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McDonald’s effort to ‘de-arch’ Russia is unlikely to prove easy

The brand’s ‘golden arches’ rarely get taken down once they go up  (Photo: Bloomberg)

“If you can’t go to America, come to McDonald’s in Moscow," ran a McDonald’s advertisement aimed at the long shut-off Russian market. Soon, other global brands piled in and dotted streetscapes with their logos and storefronts. The country of Potemkin imported many such familiar façades that were effective in conferring a kind of legitimacy on its government. Whether it was McDonald’s or Hugo Boss, such frontages suggested a country open to global investors and hip to modernity.

That was then. On 16 May, McDonald’s Corp took the decision to pull the plug and “de-arch" Russia.

That’s markedly different than simply shuttering an outlet as McDonald’s and other brands did two weeks after Vladimir Putin launched his invasion of Ukraine. Employees continued to be paid and stores stood with logos aloft, still on the books of the parent company. Such actions could easily be reversed in a way that a wholesale market exit cannot be. Many other international brands did the same as a sign of disapproval but not yet despair.

Now companies are packing up and actually leaving. On Monday, French carmaker Renault SA announced it would sell all its Russian assets to a government-controlled entity. More will no doubt follow. It’s like seeing Narnia’s thaw thrown into reverse.

McDonald’s chief executive officer Chris Kempczinski recalled that the company’s entry to the Russian market 32 years ago had been a triumph of hope. “Hope for a country that was opening itself to the world after decades of isolation. Hope that the world was becoming a little more connected"—symbolized by being able to get the same Big Mac in Moscow that you got in Chicago.

Hope, however, needs some kind of handle. Kempczinski says he considered the legal constraints on operations, whether the brand could meet customer needs and operate the Russian business freely, whether its presence there would enhance the brand, whether it made business sense and whether it aligned with McDonald’s values. Only the last one gave pause: what about its 62,000 employees, its franchisees and all its local relationships? In the end, the humanitarian crisis in Ukraine caused by Putin’s war provided the hamburger chain an answer.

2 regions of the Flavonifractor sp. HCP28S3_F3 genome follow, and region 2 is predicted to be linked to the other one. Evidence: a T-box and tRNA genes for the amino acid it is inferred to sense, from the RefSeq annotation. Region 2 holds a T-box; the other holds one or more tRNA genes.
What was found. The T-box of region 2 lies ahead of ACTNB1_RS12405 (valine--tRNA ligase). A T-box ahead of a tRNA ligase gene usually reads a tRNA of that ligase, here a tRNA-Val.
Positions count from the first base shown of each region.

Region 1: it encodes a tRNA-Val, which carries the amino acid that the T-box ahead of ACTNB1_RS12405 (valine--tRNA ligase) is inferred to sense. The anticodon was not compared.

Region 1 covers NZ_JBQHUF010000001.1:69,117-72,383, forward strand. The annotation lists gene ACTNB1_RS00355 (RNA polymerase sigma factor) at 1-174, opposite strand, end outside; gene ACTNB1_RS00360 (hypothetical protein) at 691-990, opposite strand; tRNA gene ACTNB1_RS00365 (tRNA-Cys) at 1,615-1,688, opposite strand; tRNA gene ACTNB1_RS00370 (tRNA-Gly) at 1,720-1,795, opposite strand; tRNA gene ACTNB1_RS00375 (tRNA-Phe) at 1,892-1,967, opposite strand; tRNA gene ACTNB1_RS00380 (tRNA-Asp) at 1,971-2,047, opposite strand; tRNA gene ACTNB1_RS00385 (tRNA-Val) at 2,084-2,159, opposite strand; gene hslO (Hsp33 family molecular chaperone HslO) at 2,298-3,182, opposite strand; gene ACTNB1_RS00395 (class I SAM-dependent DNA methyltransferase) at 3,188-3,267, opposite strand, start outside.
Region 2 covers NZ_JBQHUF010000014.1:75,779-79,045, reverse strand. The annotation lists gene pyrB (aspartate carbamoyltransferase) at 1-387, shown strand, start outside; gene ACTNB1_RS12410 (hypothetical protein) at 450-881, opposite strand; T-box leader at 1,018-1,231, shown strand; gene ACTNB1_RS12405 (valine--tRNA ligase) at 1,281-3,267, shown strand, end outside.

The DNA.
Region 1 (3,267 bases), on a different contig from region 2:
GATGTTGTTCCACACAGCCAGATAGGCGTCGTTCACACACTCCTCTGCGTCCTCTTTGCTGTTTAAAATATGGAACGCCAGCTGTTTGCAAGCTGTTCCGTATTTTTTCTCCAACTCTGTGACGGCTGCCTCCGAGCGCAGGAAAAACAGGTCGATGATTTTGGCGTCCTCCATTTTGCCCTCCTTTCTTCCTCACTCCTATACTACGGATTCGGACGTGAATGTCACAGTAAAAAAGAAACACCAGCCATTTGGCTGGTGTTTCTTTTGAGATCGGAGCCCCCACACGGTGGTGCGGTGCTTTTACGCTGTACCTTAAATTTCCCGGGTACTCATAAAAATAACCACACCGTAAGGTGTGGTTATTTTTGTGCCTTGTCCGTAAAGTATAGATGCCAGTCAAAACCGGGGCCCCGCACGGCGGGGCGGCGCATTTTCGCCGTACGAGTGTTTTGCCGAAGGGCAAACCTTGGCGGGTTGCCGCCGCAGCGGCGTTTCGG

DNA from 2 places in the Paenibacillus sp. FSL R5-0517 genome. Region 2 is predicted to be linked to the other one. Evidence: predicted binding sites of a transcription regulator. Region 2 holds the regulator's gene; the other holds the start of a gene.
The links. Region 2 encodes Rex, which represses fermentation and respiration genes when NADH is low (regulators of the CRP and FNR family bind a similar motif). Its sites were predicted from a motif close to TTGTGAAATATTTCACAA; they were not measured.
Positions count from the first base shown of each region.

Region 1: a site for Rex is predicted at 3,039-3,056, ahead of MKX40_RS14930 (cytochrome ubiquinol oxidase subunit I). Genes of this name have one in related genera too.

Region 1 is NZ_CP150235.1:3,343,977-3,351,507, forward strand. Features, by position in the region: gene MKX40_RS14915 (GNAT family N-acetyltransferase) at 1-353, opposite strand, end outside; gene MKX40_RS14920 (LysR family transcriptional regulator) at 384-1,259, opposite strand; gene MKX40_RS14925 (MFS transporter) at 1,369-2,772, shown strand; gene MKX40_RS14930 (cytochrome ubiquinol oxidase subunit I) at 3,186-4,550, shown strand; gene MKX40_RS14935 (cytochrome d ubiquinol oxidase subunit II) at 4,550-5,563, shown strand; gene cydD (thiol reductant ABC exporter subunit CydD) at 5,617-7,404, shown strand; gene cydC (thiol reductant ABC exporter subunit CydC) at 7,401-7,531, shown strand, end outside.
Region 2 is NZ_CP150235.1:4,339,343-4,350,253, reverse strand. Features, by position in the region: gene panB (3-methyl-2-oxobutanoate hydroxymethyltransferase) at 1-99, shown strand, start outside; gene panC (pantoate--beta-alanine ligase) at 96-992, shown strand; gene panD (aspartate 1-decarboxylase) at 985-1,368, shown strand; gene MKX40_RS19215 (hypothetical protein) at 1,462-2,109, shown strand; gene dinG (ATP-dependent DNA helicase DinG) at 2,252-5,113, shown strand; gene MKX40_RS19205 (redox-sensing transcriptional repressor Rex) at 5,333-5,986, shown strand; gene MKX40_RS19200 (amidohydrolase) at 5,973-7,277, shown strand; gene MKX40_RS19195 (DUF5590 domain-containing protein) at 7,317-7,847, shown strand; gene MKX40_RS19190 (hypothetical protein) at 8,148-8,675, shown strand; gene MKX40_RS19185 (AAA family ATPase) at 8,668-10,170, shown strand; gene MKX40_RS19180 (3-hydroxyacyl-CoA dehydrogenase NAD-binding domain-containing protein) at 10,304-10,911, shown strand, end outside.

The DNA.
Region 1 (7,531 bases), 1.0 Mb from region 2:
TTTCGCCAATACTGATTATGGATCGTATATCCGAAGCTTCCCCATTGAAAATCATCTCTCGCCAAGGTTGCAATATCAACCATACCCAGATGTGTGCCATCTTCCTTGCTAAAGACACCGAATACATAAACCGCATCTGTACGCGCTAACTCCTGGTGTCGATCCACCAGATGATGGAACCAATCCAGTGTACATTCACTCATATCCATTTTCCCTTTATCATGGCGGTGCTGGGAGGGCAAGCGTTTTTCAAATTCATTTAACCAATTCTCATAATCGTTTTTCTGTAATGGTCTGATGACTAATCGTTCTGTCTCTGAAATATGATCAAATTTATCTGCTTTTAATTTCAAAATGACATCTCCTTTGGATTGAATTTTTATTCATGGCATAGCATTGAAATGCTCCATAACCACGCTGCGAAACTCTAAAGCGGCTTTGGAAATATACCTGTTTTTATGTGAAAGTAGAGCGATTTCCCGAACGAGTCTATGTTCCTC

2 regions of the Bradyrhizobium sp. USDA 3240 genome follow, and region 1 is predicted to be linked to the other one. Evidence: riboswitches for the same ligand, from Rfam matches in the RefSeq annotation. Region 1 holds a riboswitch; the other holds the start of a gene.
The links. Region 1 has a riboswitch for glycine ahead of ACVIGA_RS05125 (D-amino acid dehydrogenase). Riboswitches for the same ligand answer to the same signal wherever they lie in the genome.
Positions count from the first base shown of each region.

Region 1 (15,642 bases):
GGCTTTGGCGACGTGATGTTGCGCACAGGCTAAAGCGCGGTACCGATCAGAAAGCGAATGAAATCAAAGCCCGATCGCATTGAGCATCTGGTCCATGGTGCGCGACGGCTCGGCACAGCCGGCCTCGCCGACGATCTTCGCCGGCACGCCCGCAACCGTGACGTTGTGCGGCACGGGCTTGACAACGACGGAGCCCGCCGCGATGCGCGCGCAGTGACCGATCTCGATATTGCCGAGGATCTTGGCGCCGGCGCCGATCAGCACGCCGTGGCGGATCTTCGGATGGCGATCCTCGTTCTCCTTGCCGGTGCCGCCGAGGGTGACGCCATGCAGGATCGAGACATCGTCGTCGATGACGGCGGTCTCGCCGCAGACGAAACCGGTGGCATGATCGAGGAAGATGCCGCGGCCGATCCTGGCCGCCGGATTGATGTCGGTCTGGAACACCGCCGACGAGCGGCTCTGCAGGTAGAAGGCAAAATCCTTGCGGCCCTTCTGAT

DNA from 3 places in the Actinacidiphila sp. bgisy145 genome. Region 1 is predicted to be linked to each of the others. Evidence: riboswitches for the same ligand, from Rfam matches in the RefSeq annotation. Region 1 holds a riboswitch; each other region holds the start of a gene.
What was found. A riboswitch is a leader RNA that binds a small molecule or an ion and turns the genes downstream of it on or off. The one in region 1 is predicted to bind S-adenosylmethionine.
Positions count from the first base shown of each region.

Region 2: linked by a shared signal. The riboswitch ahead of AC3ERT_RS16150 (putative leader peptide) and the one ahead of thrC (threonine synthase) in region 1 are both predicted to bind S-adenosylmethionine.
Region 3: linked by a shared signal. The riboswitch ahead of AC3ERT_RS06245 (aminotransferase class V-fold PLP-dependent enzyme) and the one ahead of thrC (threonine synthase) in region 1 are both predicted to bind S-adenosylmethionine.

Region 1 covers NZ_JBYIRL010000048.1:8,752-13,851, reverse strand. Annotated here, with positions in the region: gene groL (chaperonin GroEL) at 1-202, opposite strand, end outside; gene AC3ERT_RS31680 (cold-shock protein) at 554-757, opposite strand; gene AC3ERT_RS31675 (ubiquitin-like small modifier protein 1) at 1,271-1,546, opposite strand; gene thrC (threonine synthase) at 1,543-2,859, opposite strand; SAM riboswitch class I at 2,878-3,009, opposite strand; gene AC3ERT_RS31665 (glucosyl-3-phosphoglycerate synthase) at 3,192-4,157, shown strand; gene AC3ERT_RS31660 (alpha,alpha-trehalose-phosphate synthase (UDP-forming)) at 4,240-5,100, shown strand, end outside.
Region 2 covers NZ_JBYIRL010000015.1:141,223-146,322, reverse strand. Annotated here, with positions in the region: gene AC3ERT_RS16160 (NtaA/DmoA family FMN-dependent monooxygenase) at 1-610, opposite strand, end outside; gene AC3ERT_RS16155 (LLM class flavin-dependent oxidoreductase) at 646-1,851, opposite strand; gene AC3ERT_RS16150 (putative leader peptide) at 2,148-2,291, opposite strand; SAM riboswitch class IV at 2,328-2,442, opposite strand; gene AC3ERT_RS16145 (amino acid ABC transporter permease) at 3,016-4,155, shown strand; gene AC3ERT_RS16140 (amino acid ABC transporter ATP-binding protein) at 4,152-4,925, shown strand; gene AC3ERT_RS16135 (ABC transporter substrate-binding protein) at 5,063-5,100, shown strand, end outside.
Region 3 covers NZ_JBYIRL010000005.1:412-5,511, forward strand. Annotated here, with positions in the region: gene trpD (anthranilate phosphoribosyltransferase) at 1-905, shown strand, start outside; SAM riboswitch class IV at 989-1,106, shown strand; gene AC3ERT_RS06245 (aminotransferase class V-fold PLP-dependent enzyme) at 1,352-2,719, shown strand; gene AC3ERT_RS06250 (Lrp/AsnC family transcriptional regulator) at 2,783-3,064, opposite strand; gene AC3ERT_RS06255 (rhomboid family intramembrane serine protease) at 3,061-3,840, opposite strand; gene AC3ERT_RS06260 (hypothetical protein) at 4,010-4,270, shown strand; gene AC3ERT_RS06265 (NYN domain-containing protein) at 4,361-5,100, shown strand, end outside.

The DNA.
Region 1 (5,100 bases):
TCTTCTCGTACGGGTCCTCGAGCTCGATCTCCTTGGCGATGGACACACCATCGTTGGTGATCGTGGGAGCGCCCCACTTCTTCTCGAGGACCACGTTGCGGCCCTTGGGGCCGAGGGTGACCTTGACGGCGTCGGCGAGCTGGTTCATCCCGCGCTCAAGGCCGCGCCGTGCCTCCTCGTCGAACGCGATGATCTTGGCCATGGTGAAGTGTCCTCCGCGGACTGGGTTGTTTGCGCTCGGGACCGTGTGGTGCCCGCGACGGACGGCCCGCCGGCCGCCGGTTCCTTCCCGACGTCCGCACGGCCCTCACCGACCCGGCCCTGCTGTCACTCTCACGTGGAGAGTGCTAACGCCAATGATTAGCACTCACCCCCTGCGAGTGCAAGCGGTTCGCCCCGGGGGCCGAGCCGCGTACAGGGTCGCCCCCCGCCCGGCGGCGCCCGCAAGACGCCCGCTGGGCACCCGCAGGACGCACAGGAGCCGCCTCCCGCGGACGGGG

For a company that built a global empire on a strategy of replication, what it now describes as “de-arching"—meaning the brand’s logo, name and menu can no longer be used—is both dramatic and unprecedented. Execution will likely be messy and McDonald’s doesn’t have a timeline. It says it’s looking to sell its nearly 850 restaurants in Russia to a local buyer. Most of these outlets are company-owned, but over 100 are controlled by franchisees and some of those have refused to shut down or take down the golden arches.

McDonald’s aims to keep paying its employees in Russia until a buyer is found. But those workers, franchisees and a large network of suppliers and sundry service-providers all face an uncertain future, best described as collateral damage of Putin’s war. Gone too will be Ronald McDonald House charities and the local Hamburger University, which taught business skills and provided career opportunities.

Government-backed entities are likely to try to convince Russians nothing much has changed, or that a domestic version of McDonald’s will be even better. In March, a new Russian restaurant me-too chain revealed its logo—a Cyrillic ‘B’ (pronounced as a V in Russian) that looks like the golden arches seen sideways.

New York Times columnist Tom Friedman’s observation that no two countries with McDonald’s would fight a war against each other seemed to hold true for years. We’re back to reminding ourselves of a rather more mundane rule: that countries without the rule of law, whose leaders-for-life are not democratically accountable, are capable of crazy things.

For a $181 billion company, a non-cash charge of about $1.2 billion to $1.4 billion for its investment in Russia isn’t a major hit; shares barely moved in response. But McDonald’s exit is further confirmation that a new iron curtain descended on 24 February. It’s confirmation that Russia is no longer investible, even for a burger brand with 100 countries on its map. And for Russians, it’s another sign that winter has returned. Who knows how long it will last this time.

Therese Raphael is a columnist for Bloomberg Opinion covering health care and British politics.